H. P. Somerset's family claimed descent from John of Gaunt and Katherine Swynford through the Beaufort line. Henry was the second son of Colonel Charles Henry Somerset and Christina Emma Thompson and was born at Fort Armstrong in Kaffraria, Cape Colony (now South Africa) on 19 May 1852 where his father was a serving officer with the 72nd Highlanders. In 1855 his family moved to India, and remained until the Sepoy Mutiny in 1857 after which his mother returned to England with her four young children. They were cared for by relatives until Henry's father returned in ill health and both his parents died in 1863 when Henry was 11. The following year Henry Somerset was sent to Wellington College by his guardian, General Edward Somerset where he remained until he was 18, excelling at sport, music and art. Wellington College had been established by Queen Victoria for the education of her army's orphans in 1859 and Henry's years there provide the most joyous chapters of his autobiography.
On the advice of Mr. Charles Grant Tindal, with whom Henry shared a love of thoroughbred horses, Henry paid £40 for passage to Queensland as a sailor-passenger on the wooden barque Polmaise and a land order for 40 acres. On arrival he met William Bowman, manager of Mount Brisbane Station on part of which the township of Esk was built and accompanied him to New South Wales. Henry returned to Queensland and worked for David Cannon McConnel from 1872 to 1874 at Cressbrook Station. He established Mount Marlow Station for James Henry McConnel in 1875 where his head stockman was James MacPherson the bushranger, known as the Wild Scotsman, after his release from prison.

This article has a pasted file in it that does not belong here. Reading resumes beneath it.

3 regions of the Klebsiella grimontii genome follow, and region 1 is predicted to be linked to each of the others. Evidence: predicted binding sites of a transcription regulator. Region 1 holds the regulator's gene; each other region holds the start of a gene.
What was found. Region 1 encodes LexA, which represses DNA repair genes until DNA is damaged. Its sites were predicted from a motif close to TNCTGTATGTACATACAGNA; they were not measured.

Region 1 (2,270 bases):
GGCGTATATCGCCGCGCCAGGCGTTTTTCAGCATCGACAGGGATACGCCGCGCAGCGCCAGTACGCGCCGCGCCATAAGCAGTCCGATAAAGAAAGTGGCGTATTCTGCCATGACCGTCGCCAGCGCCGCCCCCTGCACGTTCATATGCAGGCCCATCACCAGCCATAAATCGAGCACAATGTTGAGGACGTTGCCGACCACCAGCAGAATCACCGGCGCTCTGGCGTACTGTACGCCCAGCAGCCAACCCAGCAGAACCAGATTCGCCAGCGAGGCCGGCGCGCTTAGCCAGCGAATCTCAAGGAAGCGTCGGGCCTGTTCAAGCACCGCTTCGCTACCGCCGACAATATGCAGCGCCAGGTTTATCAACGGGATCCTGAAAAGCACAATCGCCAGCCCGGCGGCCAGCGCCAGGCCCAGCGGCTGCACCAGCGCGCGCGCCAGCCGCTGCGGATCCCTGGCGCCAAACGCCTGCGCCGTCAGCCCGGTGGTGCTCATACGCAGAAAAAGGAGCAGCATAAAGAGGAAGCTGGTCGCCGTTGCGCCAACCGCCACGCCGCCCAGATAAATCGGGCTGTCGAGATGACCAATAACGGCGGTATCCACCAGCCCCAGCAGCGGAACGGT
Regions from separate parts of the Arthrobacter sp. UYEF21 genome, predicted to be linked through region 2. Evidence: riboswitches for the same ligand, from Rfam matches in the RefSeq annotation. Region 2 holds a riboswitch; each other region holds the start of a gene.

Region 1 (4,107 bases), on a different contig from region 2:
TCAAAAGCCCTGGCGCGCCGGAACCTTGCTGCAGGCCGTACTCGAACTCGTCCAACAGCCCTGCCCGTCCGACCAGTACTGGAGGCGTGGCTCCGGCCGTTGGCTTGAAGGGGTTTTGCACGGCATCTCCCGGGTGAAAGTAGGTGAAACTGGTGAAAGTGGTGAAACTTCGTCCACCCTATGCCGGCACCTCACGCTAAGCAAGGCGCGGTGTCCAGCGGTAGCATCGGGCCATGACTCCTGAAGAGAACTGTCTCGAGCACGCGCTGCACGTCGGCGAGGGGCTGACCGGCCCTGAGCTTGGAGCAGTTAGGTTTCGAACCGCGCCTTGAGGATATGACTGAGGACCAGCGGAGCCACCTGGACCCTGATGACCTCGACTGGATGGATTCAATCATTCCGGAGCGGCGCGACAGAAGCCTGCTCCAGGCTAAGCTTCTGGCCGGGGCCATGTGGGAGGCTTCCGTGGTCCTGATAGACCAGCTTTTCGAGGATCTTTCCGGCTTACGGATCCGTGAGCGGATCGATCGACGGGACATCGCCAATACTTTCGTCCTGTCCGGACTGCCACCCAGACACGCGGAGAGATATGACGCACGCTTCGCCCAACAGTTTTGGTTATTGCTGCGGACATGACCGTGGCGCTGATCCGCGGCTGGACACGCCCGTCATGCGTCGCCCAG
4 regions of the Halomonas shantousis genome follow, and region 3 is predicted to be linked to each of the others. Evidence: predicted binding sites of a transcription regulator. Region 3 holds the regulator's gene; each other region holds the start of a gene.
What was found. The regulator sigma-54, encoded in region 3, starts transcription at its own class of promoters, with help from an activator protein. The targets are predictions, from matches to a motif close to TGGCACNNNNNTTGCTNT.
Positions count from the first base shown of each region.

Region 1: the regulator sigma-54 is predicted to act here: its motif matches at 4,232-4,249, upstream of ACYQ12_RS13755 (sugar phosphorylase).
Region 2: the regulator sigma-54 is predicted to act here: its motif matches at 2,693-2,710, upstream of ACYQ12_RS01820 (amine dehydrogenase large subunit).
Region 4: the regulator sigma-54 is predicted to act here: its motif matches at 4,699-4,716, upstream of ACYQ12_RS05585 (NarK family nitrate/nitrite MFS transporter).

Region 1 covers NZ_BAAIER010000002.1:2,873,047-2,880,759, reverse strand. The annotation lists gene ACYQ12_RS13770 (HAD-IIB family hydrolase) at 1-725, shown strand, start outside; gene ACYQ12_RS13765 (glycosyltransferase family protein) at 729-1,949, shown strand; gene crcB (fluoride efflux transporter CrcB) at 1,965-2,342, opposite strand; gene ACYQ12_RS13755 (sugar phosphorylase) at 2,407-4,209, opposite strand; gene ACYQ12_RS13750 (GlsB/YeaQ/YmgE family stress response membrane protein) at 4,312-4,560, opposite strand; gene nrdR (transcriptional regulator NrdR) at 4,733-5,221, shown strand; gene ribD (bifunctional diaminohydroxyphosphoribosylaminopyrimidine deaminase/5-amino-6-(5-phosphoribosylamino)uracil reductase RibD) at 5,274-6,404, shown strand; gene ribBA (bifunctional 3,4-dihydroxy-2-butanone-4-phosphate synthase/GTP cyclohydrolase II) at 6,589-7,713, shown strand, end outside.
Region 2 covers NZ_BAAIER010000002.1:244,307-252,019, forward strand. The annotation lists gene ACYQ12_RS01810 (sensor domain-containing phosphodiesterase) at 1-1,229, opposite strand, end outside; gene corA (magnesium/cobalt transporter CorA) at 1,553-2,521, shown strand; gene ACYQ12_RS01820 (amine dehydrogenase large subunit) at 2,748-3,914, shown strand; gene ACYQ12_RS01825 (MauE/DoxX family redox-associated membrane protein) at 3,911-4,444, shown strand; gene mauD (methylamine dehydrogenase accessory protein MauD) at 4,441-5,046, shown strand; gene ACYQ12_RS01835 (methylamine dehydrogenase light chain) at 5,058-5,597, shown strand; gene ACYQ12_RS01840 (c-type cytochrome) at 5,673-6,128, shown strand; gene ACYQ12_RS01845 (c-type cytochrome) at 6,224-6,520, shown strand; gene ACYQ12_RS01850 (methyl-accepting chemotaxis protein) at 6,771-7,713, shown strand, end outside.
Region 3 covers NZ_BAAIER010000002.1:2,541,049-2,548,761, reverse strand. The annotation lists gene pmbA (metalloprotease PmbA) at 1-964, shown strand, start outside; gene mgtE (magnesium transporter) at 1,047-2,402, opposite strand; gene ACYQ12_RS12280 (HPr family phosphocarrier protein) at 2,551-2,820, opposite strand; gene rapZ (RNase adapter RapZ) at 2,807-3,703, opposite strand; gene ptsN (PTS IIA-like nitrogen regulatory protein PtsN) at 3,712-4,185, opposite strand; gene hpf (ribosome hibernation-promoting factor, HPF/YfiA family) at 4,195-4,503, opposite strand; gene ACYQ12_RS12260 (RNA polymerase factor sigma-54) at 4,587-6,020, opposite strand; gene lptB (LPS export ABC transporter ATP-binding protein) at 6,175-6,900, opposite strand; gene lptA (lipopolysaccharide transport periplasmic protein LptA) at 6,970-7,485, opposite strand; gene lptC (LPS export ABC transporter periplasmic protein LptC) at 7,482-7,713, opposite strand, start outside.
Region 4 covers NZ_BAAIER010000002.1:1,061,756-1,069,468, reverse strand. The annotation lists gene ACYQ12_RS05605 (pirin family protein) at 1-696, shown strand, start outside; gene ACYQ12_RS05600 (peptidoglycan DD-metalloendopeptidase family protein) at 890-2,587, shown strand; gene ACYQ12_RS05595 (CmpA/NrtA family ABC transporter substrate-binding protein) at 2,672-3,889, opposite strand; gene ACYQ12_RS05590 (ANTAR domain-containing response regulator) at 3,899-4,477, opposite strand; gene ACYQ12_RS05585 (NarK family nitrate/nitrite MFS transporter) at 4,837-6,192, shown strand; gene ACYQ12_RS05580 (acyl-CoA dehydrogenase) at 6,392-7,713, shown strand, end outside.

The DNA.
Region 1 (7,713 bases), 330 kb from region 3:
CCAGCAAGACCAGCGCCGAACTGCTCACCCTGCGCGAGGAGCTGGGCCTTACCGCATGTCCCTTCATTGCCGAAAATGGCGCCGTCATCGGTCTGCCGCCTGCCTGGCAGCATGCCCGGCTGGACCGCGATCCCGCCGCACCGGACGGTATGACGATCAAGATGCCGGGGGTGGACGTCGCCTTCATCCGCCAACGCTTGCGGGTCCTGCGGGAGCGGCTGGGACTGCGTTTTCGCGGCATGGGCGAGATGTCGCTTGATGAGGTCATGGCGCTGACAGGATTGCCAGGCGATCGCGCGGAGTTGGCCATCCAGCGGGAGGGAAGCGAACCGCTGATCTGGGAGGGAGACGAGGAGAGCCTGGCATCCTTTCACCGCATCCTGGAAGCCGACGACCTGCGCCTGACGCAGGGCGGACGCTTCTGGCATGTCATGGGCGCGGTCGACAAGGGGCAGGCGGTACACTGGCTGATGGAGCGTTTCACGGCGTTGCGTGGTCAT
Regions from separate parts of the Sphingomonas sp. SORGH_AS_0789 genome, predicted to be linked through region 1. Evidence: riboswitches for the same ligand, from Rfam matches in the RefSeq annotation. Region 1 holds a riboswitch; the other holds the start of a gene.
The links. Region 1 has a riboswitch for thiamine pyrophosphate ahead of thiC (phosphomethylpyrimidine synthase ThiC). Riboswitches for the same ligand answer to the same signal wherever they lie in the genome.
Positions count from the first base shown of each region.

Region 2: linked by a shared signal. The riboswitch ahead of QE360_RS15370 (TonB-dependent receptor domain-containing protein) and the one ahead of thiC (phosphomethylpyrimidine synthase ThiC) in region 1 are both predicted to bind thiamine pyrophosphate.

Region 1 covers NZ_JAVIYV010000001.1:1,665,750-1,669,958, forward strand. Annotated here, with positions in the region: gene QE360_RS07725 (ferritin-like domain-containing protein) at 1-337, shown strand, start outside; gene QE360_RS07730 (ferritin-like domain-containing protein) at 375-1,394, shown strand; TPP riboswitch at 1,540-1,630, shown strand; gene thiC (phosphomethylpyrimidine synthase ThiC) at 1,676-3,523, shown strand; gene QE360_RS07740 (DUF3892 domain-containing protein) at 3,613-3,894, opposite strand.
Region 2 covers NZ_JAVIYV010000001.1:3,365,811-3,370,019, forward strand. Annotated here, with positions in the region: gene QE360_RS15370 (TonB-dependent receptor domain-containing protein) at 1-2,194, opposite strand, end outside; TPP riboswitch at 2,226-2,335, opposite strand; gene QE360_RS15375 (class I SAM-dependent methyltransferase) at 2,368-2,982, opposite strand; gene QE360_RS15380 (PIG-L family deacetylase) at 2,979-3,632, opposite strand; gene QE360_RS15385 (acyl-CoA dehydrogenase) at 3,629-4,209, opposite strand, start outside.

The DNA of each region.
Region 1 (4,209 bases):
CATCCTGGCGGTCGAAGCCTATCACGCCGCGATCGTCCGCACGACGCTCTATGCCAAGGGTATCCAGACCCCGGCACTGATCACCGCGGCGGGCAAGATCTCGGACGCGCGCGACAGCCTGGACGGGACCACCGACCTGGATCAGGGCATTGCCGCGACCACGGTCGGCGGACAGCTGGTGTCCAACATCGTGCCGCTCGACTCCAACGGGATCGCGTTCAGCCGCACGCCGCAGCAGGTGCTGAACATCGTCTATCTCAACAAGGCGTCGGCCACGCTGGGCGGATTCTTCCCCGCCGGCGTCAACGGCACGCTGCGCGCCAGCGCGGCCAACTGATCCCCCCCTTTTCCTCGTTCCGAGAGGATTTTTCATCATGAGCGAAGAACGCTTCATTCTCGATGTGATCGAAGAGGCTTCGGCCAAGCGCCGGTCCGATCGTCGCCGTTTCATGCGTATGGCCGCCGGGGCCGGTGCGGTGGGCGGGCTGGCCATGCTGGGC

Mount Marlow station was sold in 1877 and Henry returned to England in December 1878 on the Whampoa after having proposed to Katharine Rose McConnel, daughter of David Connan McConnel on the top of Mount Coot-tha. They were married at the British Legation in Berne, Switzerland, in 1879 and returned to Cressbrook for the birth of their first daughter. Henry then purchased Glenhaughton Station on the Dawson River for D. C. McConnel before leaving to manage Ramornie Station on the Clarence River for Charles Grant Tindal until 1885 and then Gordon Brook Station until 1888. He returned to Queensland permanently in 1888 to build a house for his wife and four children, first at Mount Stanley and finally at Caboonbah in 1889-1890.
His Caboonbah Homestead was built in a unique position commanding a view of both the Stanley and Brisbane Rivers and it was from here that Henry Somerset sent riders on two separate occasions to warn Brisbane of impending flooding in 1893. The first was a local bullock driver named Harry Winwood who rode to Esk with a telegram for Post Master General, Brisbane, but "not a soul was warned". The second was a stockman from Dalgangal station, Billy Mateer, who rode to North Pine with more success. Convinced that Caboonbah's location was ideal for a flood warning station for the Brisbane and Stanley Rivers, Henry lobbied hard and achieved his objective in 1895.
In 1893, he became the first chairman of the Mount Beppo State School, which opened on 4 September 1893.
In 1890, he served as a councillor in the Esk Shire and served again from 1898–1905, being chairman from March 1901 to January 1902.
In September 1904 Henry Somerset won the seat of Stanley in the Queensland Legislative Assembly from the incumbent William Summerville (525 to 410) and retained it until 1920. In his first acceptance speech he described himself as a democrat, not a conservative and pledged himself to "use his influence to advance the construction of the railway line as far as Stanley Gates" (now known as the township of Moore on D’Aguilar Highway, Somerset). He also offered to come before the electors again if he failed. He had no need to honour that promise.